The aforementioned elements of ineffable experience, world affirmation, and effortless and flexible action in the present moment are still discernible in contemporary popular Zen literature. Books on humanist psychology, self-help and management celebrate the ability to say ‘yes’ to the world without distorting dualisms and frictions. In management literature, the Zen experience gained popularity in the 1980s with the remarkable success of Japanese management theories and practices. Companies such as Toyota and Honda seemed to embody a holistic, intuitive and flexible management ideology that was conveyed to the Western hemisphere with such works as the all-time bestseller management book In search of excellence. In the 1990s, Zen received further attention as the tech gurus of the Silicon Valley (such as Steve Jobs) advocated Zen meditation as a resource of focus and creativity (Williams, 2011: 44-49).
Western Zen experience also plays a part in Jon Kabat-Zinn’s idea of mindfulness. Trained in Korean Zen Buddhism, Kabat-Zinn defines mindfulness as a meditative practice of non-judgmental focus on the present moment (Kabat-Zinn, 1994; Williams & Kabat-Zinn, 2013). Kabat-Zinnian mindfulness is a therapeutic practice for treating experiences of stress, anxiety and pain that admits a Buddhist influence while being completely secular and resting on a Western scientific foundation. Kabat-Zinn also gives detailed accounts on how to assume meditation postures, how to observe one’s own breathing and how to relate to one’s own emotions and thoughts without judgment (Kabat-Zinn, 1994; Williams and Kabat-Zinn, 2013).
Today, spiritual experiences in meditation are also being made an object of an emerging discipline called contemplative studies. It uses Buddhist wisdom traditions along with cognitivist theories of mind and neuroscientific studies of the human brain. These aim at a scientific mapping of the aspects of spiritual experience and developing holistic teaching and learning practices (Roth, 2006; Siegel, 2007; Miller, 2014; Zajonc, 2006).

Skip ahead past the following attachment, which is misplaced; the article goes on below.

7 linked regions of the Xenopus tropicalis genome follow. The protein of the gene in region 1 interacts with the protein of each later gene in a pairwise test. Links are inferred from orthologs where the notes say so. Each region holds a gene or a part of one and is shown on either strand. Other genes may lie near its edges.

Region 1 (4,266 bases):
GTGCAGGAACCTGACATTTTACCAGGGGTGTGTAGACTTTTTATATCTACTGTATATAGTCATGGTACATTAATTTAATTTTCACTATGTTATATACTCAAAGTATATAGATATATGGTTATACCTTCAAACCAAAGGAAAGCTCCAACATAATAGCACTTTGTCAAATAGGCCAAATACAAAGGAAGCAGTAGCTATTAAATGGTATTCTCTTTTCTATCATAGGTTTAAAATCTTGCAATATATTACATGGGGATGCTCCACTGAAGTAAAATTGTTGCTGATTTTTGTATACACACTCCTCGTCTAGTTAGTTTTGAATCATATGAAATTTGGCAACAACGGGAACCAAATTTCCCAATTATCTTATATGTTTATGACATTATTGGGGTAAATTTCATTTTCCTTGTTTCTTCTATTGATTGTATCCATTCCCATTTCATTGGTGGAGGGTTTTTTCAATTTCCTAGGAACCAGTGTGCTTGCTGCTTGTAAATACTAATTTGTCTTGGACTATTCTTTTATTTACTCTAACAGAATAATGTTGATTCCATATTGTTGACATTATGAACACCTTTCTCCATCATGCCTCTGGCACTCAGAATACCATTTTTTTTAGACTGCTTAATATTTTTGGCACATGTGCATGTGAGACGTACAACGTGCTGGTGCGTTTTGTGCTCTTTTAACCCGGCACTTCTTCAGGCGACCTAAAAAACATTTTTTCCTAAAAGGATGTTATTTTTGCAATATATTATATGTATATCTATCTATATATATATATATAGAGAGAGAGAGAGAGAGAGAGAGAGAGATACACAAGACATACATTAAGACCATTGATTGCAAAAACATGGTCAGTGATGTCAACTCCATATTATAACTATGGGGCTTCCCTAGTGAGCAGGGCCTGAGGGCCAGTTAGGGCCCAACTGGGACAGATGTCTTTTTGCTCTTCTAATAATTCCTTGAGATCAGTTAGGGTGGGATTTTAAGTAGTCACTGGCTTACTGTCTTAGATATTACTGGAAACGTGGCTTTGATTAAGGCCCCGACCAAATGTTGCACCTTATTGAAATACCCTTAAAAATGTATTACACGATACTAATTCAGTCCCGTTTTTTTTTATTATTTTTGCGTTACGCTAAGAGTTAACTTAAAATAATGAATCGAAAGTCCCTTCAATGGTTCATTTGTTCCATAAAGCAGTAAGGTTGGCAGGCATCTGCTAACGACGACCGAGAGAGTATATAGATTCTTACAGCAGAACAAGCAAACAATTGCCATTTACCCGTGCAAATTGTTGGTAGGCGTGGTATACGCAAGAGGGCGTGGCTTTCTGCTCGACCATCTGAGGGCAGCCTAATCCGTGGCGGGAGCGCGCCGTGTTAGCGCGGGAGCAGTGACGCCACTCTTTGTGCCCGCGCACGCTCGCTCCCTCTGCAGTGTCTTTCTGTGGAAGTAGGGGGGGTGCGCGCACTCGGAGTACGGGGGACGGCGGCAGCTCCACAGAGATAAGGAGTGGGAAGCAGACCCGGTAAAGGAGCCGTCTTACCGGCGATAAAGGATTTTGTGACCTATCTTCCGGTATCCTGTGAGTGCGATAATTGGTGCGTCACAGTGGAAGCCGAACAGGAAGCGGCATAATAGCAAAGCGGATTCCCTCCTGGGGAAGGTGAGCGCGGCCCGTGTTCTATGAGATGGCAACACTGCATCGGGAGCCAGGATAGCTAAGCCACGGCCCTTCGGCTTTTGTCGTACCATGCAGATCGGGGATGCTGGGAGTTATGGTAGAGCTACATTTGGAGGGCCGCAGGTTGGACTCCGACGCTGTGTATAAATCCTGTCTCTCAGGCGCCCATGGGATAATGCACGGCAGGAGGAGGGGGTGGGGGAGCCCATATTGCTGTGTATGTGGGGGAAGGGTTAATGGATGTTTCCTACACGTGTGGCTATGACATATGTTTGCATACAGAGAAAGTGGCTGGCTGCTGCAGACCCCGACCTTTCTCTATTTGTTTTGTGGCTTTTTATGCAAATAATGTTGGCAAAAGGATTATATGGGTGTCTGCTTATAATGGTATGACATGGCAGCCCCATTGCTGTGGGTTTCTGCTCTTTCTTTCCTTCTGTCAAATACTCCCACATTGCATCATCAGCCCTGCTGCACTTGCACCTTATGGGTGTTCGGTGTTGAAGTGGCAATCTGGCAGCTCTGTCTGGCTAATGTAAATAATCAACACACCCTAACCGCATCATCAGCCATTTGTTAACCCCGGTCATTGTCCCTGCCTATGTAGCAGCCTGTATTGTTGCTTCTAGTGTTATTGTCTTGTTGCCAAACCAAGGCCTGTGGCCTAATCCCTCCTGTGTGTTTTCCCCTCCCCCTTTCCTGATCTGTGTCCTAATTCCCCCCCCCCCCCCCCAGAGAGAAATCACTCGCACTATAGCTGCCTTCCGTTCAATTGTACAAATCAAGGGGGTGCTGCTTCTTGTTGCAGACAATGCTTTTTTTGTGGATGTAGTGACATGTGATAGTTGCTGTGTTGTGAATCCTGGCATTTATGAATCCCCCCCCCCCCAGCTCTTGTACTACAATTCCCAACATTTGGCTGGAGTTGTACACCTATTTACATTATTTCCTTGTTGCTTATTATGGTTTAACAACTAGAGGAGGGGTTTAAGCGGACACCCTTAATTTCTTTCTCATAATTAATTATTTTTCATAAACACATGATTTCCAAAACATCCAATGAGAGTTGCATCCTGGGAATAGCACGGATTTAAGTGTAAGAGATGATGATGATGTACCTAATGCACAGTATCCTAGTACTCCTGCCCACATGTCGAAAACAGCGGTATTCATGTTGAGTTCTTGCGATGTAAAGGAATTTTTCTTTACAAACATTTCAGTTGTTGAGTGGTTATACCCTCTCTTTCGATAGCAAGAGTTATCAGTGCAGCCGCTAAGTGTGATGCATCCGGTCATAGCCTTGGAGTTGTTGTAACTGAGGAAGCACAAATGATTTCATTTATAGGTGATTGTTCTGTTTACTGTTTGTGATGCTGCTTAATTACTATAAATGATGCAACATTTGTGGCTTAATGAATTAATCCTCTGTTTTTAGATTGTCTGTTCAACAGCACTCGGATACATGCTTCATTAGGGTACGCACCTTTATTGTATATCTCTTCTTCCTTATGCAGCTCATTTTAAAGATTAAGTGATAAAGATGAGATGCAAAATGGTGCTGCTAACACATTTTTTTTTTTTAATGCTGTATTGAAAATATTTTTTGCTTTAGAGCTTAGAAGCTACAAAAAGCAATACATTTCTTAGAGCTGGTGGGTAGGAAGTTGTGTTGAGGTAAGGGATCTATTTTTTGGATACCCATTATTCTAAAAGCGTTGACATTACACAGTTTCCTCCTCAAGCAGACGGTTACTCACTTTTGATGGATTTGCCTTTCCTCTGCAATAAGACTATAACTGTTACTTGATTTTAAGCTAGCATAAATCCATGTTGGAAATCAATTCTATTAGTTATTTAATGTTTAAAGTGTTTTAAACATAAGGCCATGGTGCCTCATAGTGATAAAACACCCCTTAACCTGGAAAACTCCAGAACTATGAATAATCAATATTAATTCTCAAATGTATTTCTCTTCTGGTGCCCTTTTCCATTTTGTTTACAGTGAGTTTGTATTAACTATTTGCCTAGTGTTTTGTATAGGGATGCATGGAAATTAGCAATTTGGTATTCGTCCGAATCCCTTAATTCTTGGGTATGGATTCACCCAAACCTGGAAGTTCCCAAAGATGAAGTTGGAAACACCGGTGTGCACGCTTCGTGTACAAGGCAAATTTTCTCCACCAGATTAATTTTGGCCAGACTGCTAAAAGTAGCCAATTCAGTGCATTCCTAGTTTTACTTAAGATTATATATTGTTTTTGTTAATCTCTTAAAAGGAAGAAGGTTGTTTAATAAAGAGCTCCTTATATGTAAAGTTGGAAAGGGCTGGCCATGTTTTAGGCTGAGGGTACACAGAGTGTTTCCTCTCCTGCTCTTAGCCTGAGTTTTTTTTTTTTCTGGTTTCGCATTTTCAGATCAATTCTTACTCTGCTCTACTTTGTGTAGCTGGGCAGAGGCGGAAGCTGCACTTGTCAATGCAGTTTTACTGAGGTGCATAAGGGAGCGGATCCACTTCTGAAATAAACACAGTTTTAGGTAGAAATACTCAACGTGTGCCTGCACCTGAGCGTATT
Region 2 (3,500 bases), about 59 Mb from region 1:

In sum, the following cultural trajectories were aligned to designate spiritual experience in Western Zen. First of all, the core of spiritual experience is expressed as Zen Buddhist meditation (instead of anything related to rituals, scriptures or beliefs). Although rooted in a particular wisdom tradition, this experience is allegedly characteristic of all humanity and irreducible to any creed, language or culture. This means that spiritual experiences can be studied in modern psychology and the neurosciences, as well as annexed to their theories of mind and learning. Zen experience also elevates the bare consciousness of the present moment to a deep insight that allegedly deconstructs Western notions of stable selfhood. This is supposed to overcome a subject’s temporal attachments to past and future and frees her to act intuitively and flexibly in the present moment.
Although not all forms of spirituality are currently marketized (see e.g. King, 2009), lifting Zen meditation to a level of universal spiritual experience also made it easy to assimilate it into discourses varying from countercultural movements to the management of work and learning in post-industrial timespaces. It also easily became an object of the sweeping gestures of the general economy described above. However, this does not mean that all uses of holistic discourses and practices are immediately brought under the sweeping logic of capitalism. For instance, there are forms of ‘engaged Buddhism’ which intentionally counteract many facets of global capitalism. They entail various forms of mindfulness in their practices and ideals. (King, 2009; Queen, 2012.)